During the 18th century, the idea of depicting soldiers in action was attractive to artists but difficult to achieve. As an alternative to portraying battle scenes, artists began observing more peacef..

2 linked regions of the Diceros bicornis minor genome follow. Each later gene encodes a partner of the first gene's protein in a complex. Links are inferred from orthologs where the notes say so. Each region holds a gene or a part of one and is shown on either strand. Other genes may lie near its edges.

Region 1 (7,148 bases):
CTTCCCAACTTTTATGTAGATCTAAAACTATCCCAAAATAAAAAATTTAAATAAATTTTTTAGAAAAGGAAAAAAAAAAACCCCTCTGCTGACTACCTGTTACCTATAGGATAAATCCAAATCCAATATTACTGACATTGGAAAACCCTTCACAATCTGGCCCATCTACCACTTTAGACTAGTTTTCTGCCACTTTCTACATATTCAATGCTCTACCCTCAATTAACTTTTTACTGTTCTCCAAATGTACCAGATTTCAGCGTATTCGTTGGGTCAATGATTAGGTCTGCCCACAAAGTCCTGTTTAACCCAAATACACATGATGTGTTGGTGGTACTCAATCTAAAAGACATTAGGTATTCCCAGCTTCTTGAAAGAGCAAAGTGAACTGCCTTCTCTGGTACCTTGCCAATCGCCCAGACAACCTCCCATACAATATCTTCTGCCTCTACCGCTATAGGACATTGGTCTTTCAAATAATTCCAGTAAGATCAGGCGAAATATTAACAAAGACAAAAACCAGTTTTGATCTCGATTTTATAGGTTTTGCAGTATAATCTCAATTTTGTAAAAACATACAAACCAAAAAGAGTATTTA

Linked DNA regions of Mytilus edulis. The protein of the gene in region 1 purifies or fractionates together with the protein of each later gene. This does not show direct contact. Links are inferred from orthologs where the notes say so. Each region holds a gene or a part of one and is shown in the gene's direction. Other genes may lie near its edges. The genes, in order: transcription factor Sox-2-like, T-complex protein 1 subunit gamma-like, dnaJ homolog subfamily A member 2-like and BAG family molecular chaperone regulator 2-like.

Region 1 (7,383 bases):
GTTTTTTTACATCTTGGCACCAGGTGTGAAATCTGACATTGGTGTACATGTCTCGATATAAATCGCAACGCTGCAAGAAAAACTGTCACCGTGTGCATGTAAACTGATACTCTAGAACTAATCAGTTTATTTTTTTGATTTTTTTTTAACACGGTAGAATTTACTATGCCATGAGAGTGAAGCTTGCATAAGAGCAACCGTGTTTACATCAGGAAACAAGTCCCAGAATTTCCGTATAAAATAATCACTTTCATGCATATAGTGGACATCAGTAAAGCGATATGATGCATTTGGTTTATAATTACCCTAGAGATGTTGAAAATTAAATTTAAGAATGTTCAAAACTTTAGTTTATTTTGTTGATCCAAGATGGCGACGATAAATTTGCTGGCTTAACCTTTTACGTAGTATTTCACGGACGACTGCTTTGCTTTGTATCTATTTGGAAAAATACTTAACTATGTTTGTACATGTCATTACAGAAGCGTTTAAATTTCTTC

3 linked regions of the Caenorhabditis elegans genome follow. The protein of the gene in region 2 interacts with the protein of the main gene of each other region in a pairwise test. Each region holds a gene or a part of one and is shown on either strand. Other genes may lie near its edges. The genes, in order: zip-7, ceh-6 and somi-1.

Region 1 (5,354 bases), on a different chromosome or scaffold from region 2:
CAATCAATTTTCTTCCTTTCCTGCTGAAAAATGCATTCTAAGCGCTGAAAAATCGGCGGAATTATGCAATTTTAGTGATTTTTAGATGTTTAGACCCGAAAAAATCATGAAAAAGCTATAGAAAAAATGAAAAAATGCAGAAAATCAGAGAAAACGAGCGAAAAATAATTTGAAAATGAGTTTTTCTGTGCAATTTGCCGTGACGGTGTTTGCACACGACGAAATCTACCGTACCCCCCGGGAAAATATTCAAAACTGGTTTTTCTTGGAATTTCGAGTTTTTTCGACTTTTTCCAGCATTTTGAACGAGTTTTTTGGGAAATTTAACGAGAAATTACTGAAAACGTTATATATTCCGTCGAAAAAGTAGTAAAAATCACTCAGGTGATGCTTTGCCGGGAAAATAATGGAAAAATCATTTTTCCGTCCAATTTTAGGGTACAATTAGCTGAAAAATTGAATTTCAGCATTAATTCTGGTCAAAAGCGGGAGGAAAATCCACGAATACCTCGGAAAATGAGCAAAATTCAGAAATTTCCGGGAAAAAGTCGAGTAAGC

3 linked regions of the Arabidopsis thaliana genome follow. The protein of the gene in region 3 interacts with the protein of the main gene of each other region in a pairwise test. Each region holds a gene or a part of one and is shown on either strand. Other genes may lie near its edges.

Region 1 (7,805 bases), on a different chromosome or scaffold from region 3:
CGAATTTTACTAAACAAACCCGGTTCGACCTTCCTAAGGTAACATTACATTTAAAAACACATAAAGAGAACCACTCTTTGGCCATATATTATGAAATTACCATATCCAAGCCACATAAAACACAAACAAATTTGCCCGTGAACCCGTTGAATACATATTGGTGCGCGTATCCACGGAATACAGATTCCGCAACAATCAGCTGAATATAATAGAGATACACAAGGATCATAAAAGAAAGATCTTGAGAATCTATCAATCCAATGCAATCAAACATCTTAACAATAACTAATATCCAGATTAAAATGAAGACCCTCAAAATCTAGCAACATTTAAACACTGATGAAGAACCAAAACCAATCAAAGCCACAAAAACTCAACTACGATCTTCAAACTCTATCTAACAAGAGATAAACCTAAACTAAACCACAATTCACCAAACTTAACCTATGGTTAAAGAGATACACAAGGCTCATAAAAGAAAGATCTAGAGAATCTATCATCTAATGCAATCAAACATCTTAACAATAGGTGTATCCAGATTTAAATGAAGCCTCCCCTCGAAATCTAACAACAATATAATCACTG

During the 18th century, the idea of depicting soldiers in action was attractive to artists but difficult to achieve. As an alternative to portraying battle scenes, artists began observing more peaceful endeavors of military life. This image seems to preserve one of the more quiet moments of military life. It was as important to capture the expression of a soldier, as it was to depict a battle scene. In doing so, the artist privileged the human being and not just the historical event. Because this general is not shown in the company of other soldiers, the artist emphasizes the power of the individual. This sketch features an unknown general clad in military garb. The piece appears unfinished, almost impermanent. The pensive general averts his eyes from the viewer, staring out into the distance. The sketchy impermanence of the figure echoes the role of the general pre-combat. He seems to be in motion, about to take action or salute to someone. The sketch is small, only stretching 9.25 x 6.5 inches, which compounds themes of collection and cultural memory. We catch ourselves questioning, who would own this sketch and why? What is the appeal of its lack of attention to detail? This illustration may elicit a memory of war. It seems to loosely preserve the general’s identity through a few sketchy lines and a pensive expression. This item could be something a family collected to remember its loved one who fought in war and a way to preserve their memory. Before photography was a prevalent personal art form, a portrait like this might have been the only way a family could hold onto and collect an image that honored a person. From the ancient Lascaux cave drawings though the 21st century, we record our narratives, and images of those we deem important on anything we find. This sketch is a cultural memory; it reflects time and space without much background. But it is intimate. We feel we know the subject. The absence of a background suspends the general in time. He floats amidst the borders of the page with nothing surrounding him but a slightly graphite stained sheet of what seems to be newsprint. The small size of it makes the work relatable. We could hold it, preserve it for our family, tuck it into a book of memories or collect it like a souvenir. —Charlotte Lee ('18) Signature in lower right corner stating 'T. Rohma T.W.A.' or similar.